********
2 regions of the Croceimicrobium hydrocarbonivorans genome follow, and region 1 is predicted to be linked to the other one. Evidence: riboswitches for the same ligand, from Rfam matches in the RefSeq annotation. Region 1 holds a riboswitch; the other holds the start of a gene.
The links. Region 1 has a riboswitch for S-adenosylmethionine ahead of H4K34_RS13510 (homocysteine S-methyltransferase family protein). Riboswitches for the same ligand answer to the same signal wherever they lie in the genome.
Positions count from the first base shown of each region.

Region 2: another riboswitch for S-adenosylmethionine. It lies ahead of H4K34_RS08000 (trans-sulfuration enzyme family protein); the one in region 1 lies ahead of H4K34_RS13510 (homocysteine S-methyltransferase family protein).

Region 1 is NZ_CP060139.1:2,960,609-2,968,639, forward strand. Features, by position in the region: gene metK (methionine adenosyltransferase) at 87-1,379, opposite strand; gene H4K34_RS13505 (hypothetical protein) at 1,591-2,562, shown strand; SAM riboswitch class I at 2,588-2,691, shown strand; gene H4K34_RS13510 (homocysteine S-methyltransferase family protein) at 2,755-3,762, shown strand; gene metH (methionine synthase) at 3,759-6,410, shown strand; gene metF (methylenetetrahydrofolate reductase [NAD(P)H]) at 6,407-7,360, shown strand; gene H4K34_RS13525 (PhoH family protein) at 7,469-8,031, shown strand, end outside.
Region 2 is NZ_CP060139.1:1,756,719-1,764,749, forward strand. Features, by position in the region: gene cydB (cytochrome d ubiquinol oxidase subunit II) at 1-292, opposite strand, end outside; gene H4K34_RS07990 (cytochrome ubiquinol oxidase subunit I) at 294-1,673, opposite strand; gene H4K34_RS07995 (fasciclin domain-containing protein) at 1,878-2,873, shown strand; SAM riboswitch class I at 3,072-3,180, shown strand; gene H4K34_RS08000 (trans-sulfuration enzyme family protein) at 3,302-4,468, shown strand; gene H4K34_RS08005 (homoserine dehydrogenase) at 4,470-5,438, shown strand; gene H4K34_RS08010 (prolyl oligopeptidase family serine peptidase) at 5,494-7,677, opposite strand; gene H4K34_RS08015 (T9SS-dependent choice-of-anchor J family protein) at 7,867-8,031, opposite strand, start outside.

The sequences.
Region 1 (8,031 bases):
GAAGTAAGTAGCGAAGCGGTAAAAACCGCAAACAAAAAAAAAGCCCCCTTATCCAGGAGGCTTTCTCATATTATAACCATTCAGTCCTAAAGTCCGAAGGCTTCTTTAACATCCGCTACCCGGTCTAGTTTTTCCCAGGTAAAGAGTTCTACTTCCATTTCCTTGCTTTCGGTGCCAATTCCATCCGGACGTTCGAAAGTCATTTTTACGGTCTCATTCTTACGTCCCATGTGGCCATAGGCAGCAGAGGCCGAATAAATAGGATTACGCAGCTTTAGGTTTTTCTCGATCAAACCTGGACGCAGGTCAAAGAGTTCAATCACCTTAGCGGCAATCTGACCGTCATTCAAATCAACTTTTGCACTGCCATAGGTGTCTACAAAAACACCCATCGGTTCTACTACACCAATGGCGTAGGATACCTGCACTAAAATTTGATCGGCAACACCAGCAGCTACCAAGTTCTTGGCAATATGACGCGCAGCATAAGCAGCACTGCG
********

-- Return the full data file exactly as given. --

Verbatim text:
2 regions of the Croceimicrobium hydrocarbonivorans genome follow, and region 1 is predicted to be linked to the other one. Evidence: riboswitches for the same ligand, from Rfam matches in the RefSeq annotation. Region 1 holds a riboswitch; the other holds the start of a gene.
The links. Region 1 has a riboswitch for S-adenosylmethionine ahead of H4K34_RS13510 (homocysteine S-methyltransferase family protein). Riboswitches for the same ligand answer to the same signal wherever they lie in the genome.
Positions count from the first base shown of each region.

Region 2: another riboswitch for S-adenosylmethionine. It lies ahead of H4K34_RS08000 (trans-sulfuration enzyme family protein); the one in region 1 lies ahead of H4K34_RS13510 (homocysteine S-methyltransferase family protein).

Region 1 is NZ_CP060139.1:2,960,609-2,968,639, forward strand. Features, by position in the region: gene metK (methionine adenosyltransferase) at 87-1,379, opposite strand; gene H4K34_RS13505 (hypothetical protein) at 1,591-2,562, shown strand; SAM riboswitch class I at 2,588-2,691, shown strand; gene H4K34_RS13510 (homocysteine S-methyltransferase family protein) at 2,755-3,762, shown strand; gene metH (methionine synthase) at 3,759-6,410, shown strand; gene metF (methylenetetrahydrofolate reductase [NAD(P)H]) at 6,407-7,360, shown strand; gene H4K34_RS13525 (PhoH family protein) at 7,469-8,031, shown strand, end outside.
Region 2 is NZ_CP060139.1:1,756,719-1,764,749, forward strand. Features, by position in the region: gene cydB (cytochrome d ubiquinol oxidase subunit II) at 1-292, opposite strand, end outside; gene H4K34_RS07990 (cytochrome ubiquinol oxidase subunit I) at 294-1,673, opposite strand; gene H4K34_RS07995 (fasciclin domain-containing protein) at 1,878-2,873, shown strand; SAM riboswitch class I at 3,072-3,180, shown strand; gene H4K34_RS08000 (trans-sulfuration enzyme family protein) at 3,302-4,468, shown strand; gene H4K34_RS08005 (homoserine dehydrogenase) at 4,470-5,438, shown strand; gene H4K34_RS08010 (prolyl oligopeptidase family serine peptidase) at 5,494-7,677, opposite strand; gene H4K34_RS08015 (T9SS-dependent choice-of-anchor J family protein) at 7,867-8,031, opposite strand, start outside.

The sequences.
Region 1 (8,031 bases):
GAAGTAAGTAGCGAAGCGGTAAAAACCGCAAACAAAAAAAAAGCCCCCTTATCCAGGAGGCTTTCTCATATTATAACCATTCAGTCCTAAAGTCCGAAGGCTTCTTTAACATCCGCTACCCGGTCTAGTTTTTCCCAGGTAAAGAGTTCTACTTCCATTTCCTTGCTTTCGGTGCCAATTCCATCCGGACGTTCGAAAGTCATTTTTACGGTCTCATTCTTACGTCCCATGTGGCCATAGGCAGCAGAGGCCGAATAAATAGGATTACGCAGCTTTAGGTTTTTCTCGATCAAACCTGGACGCAGGTCAAAGAGTTCAATCACCTTAGCGGCAATCTGACCGTCATTCAAATCAACTTTTGCACTGCCATAGGTGTCTACAAAAACACCCATCGGTTCTACTACACCAATGGCGTAGGATACCTGCACTAAAATTTGATCGGCAACACCAGCAGCTACCAAGTTCTTGGCAATATGACGCGCAGCATAAGCAGCACTGCG